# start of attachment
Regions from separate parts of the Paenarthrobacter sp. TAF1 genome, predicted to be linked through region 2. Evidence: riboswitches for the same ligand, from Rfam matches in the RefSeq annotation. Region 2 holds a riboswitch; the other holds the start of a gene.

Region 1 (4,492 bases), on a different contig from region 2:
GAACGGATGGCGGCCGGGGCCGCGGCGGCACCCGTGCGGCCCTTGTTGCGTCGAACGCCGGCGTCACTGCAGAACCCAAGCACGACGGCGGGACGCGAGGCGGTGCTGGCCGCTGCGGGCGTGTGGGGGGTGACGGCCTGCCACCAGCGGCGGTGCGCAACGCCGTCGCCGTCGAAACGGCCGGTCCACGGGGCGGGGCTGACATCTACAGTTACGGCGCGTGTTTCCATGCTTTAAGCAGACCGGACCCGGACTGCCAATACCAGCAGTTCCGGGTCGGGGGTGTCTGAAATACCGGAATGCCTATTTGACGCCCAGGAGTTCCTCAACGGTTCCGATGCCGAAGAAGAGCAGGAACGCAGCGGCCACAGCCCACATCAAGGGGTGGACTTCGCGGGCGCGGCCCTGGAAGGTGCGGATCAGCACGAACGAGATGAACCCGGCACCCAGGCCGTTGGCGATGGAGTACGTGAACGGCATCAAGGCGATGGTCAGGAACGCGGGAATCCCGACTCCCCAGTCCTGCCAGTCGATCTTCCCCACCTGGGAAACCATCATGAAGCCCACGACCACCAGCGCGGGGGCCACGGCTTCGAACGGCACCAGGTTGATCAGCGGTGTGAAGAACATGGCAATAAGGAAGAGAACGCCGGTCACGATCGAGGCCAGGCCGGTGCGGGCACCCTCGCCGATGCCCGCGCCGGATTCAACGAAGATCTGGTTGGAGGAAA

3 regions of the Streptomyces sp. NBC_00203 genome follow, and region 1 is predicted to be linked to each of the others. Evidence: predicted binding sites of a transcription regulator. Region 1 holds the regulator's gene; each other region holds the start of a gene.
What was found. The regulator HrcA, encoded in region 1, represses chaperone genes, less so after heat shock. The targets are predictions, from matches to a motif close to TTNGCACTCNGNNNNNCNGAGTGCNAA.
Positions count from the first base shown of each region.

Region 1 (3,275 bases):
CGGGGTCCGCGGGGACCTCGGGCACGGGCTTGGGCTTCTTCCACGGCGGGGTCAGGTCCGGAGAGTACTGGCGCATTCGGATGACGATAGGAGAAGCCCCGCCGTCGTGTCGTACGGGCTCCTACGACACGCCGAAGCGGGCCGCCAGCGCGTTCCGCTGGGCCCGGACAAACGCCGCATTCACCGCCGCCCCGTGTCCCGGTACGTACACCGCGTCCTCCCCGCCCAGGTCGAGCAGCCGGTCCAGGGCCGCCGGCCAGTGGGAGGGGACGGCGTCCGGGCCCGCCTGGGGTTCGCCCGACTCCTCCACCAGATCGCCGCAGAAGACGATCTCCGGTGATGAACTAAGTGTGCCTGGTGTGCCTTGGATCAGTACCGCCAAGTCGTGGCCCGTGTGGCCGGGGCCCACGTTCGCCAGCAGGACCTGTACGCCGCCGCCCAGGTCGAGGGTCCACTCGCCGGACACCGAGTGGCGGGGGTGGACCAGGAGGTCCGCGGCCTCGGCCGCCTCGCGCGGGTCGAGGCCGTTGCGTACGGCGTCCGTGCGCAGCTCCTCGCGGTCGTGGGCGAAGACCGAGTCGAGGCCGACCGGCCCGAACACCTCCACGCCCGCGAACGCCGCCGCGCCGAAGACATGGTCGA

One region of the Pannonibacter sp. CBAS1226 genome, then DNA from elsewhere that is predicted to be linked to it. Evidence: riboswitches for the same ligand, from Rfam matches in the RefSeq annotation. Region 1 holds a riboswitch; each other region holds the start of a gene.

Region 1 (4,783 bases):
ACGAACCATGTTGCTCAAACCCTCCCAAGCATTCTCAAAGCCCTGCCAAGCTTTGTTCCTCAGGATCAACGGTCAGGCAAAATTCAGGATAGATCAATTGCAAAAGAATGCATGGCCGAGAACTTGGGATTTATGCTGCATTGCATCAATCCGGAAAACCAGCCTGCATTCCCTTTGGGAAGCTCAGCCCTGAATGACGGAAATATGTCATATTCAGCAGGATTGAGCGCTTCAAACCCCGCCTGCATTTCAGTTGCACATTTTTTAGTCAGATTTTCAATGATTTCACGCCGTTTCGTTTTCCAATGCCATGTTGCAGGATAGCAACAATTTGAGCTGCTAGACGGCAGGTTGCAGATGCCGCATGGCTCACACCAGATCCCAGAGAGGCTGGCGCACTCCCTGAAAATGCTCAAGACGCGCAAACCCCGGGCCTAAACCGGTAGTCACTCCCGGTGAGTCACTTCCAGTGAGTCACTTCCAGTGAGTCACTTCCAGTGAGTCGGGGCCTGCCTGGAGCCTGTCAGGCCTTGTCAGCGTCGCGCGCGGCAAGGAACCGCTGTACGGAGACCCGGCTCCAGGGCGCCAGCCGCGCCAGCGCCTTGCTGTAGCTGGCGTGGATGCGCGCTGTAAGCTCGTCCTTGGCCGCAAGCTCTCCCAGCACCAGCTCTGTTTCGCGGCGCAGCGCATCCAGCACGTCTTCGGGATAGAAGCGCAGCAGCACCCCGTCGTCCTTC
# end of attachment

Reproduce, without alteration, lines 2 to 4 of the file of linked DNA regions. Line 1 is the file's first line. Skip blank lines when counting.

Region 1 (4,492 bases), on a different contig from region 2:
GAACGGATGGCGGCCGGGGCCGCGGCGGCACCCGTGCGGCCCTTGTTGCGTCGAACGCCGGCGTCACTGCAGAACCCAAGCACGACGGCGGGACGCGAGGCGGTGCTGGCCGCTGCGGGCGTGTGGGGGGTGACGGCCTGCCACCAGCGGCGGTGCGCAACGCCGTCGCCGTCGAAACGGCCGGTCCACGGGGCGGGGCTGACATCTACAGTTACGGCGCGTGTTTCCATGCTTTAAGCAGACCGGACCCGGACTGCCAATACCAGCAGTTCCGGGTCGGGGGTGTCTGAAATACCGGAATGCCTATTTGACGCCCAGGAGTTCCTCAACGGTTCCGATGCCGAAGAAGAGCAGGAACGCAGCGGCCACAGCCCACATCAAGGGGTGGACTTCGCGGGCGCGGCCCTGGAAGGTGCGGATCAGCACGAACGAGATGAACCCGGCACCCAGGCCGTTGGCGATGGAGTACGTGAACGGCATCAAGGCGATGGTCAGGAACGCGGGAATCCCGACTCCCCAGTCCTGCCAGTCGATCTTCCCCACCTGGGAAACCATCATGAAGCCCACGACCACCAGCGCGGGGGCCACGGCTTCGAACGGCACCAGGTTGATCAGCGGTGTGAAGAACATGGCAATAAGGAAGAGAACGCCGGTCACGATCGAGGCCAGGCCGGTGCGGGCACCCTCGCCGATGCCCGCGCCGGATTCAACGAAGATCTGGTTGGAGGAAA

3 regions of the Streptomyces sp. NBC_00203 genome follow, and region 1 is predicted to be linked to each of the others. Evidence: predicted binding sites of a transcription regulator. Region 1 holds the regulator's gene; each other region holds the start of a gene.